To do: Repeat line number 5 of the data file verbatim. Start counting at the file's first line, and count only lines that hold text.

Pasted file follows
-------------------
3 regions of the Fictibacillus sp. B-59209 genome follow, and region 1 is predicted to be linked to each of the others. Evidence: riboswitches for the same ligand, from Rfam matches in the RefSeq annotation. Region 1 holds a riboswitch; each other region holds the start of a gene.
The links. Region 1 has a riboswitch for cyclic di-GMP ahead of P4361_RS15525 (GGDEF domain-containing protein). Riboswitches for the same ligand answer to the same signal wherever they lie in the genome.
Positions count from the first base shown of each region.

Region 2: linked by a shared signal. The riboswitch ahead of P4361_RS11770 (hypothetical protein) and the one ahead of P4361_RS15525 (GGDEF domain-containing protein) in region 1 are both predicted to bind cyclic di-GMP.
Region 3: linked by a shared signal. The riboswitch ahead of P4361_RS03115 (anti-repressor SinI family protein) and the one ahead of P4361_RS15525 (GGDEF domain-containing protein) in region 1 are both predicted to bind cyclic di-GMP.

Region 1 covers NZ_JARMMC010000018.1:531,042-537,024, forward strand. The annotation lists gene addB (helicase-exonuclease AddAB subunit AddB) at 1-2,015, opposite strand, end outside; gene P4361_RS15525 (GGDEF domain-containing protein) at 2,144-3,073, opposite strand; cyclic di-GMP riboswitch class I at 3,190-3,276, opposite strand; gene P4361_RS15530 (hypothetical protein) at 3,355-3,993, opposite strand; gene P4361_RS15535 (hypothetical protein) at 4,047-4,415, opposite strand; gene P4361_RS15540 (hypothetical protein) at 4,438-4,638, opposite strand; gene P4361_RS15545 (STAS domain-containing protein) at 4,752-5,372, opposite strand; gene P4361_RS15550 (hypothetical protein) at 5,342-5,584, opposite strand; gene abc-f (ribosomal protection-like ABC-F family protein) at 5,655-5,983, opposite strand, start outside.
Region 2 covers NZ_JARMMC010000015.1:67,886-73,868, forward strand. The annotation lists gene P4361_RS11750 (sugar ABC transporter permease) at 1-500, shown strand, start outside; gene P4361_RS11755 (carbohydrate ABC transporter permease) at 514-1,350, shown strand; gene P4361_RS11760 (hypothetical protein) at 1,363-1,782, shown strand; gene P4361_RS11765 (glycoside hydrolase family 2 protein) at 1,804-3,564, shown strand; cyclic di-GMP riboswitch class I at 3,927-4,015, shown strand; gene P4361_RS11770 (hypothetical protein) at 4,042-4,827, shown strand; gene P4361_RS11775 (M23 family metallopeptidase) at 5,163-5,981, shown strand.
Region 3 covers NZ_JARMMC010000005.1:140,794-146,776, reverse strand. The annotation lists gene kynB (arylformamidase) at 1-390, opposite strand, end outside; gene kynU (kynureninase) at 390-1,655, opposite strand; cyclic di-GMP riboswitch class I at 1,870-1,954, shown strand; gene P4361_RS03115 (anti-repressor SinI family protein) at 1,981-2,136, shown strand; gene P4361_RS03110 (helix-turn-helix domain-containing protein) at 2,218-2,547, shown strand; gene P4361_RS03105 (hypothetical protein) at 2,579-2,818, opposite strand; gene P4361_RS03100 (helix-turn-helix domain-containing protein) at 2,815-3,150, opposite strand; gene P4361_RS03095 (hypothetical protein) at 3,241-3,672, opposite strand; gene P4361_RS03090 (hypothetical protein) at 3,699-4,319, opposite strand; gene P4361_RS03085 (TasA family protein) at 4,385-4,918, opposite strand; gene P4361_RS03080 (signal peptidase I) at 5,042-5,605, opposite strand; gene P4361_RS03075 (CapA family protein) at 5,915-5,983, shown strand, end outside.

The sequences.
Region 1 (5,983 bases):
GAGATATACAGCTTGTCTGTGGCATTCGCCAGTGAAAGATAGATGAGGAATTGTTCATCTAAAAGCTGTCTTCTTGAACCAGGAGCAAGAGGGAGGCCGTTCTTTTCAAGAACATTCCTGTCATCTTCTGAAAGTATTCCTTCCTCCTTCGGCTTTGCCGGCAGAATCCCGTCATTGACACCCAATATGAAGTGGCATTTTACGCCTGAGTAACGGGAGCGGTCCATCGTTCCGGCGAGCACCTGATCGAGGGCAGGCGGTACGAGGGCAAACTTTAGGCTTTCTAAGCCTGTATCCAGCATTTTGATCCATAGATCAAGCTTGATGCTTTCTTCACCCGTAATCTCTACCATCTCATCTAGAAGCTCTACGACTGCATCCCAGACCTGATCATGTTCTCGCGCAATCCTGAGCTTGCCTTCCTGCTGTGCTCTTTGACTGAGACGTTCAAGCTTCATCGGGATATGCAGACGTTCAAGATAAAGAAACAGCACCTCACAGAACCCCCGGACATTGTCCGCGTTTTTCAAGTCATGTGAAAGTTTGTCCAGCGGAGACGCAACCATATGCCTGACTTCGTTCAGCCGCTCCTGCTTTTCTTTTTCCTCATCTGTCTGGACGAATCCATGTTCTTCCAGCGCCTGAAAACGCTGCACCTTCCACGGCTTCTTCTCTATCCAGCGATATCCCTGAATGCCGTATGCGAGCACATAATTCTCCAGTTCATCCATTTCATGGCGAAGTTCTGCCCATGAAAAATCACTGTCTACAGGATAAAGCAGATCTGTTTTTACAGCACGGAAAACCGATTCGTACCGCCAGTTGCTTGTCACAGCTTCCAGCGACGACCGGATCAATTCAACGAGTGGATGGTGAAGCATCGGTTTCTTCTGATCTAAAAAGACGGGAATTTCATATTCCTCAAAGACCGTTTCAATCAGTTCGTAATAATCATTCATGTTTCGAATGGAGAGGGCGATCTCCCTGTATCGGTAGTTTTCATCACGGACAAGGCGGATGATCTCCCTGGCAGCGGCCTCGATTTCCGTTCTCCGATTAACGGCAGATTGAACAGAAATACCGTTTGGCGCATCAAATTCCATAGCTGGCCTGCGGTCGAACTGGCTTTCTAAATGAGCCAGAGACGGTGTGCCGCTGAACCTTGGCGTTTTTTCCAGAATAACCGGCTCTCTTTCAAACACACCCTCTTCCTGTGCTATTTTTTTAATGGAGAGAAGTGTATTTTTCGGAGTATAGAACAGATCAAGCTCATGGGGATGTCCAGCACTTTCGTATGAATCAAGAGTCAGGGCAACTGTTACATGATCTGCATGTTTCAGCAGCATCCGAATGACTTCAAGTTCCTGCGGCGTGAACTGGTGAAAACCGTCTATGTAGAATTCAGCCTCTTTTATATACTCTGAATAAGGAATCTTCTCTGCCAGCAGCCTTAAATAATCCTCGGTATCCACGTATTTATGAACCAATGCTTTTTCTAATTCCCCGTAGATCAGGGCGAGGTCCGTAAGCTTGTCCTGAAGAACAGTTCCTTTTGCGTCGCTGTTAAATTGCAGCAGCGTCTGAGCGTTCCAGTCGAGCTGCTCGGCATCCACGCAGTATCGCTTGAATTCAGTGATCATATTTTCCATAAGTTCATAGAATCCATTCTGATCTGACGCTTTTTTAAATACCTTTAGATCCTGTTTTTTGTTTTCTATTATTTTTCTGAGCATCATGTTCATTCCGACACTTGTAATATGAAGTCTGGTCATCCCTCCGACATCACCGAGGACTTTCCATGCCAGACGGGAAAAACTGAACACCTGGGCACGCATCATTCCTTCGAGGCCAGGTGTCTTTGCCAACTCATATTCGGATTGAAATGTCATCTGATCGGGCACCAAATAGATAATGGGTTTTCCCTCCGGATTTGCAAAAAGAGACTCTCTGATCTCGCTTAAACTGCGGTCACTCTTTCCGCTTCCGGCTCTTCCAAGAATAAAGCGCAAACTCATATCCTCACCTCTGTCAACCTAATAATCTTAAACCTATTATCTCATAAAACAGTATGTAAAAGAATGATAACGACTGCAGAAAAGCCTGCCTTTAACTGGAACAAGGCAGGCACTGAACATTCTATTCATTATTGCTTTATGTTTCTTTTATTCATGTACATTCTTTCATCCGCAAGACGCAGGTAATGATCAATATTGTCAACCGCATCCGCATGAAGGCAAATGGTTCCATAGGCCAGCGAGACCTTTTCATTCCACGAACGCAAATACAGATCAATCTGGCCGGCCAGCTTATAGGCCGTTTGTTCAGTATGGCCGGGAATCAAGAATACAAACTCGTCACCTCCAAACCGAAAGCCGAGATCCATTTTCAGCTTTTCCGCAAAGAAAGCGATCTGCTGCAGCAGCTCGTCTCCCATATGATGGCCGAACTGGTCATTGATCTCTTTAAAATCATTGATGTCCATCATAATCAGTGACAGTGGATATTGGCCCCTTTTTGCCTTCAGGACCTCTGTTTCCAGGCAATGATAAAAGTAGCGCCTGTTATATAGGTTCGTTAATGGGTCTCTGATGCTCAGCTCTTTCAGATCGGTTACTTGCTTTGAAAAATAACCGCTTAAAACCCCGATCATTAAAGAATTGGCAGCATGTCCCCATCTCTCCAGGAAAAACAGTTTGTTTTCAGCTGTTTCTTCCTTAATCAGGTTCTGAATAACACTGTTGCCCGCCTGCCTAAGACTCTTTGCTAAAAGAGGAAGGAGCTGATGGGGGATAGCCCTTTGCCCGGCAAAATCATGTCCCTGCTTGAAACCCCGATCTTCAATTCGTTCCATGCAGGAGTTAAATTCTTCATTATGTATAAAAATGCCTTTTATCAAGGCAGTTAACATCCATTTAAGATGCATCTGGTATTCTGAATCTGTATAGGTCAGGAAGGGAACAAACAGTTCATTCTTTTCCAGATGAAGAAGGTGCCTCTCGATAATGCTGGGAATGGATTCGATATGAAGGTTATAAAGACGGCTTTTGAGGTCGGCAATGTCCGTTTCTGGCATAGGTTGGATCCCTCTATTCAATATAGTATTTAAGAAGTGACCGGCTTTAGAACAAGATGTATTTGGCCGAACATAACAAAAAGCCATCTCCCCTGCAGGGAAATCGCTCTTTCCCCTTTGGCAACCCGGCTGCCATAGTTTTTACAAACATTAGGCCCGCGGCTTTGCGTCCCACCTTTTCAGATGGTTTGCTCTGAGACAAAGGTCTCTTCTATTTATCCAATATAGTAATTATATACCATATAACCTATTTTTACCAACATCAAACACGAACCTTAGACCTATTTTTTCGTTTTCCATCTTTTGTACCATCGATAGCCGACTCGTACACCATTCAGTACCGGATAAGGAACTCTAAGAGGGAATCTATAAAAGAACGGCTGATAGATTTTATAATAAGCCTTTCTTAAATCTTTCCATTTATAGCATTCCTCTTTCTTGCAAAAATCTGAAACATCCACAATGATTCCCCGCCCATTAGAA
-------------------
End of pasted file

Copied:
Region 3: linked by a shared signal. The riboswitch ahead of P4361_RS03115 (anti-repressor SinI family protein) and the one ahead of P4361_RS15525 (GGDEF domain-containing protein) in region 1 are both predicted to bind cyclic di-GMP.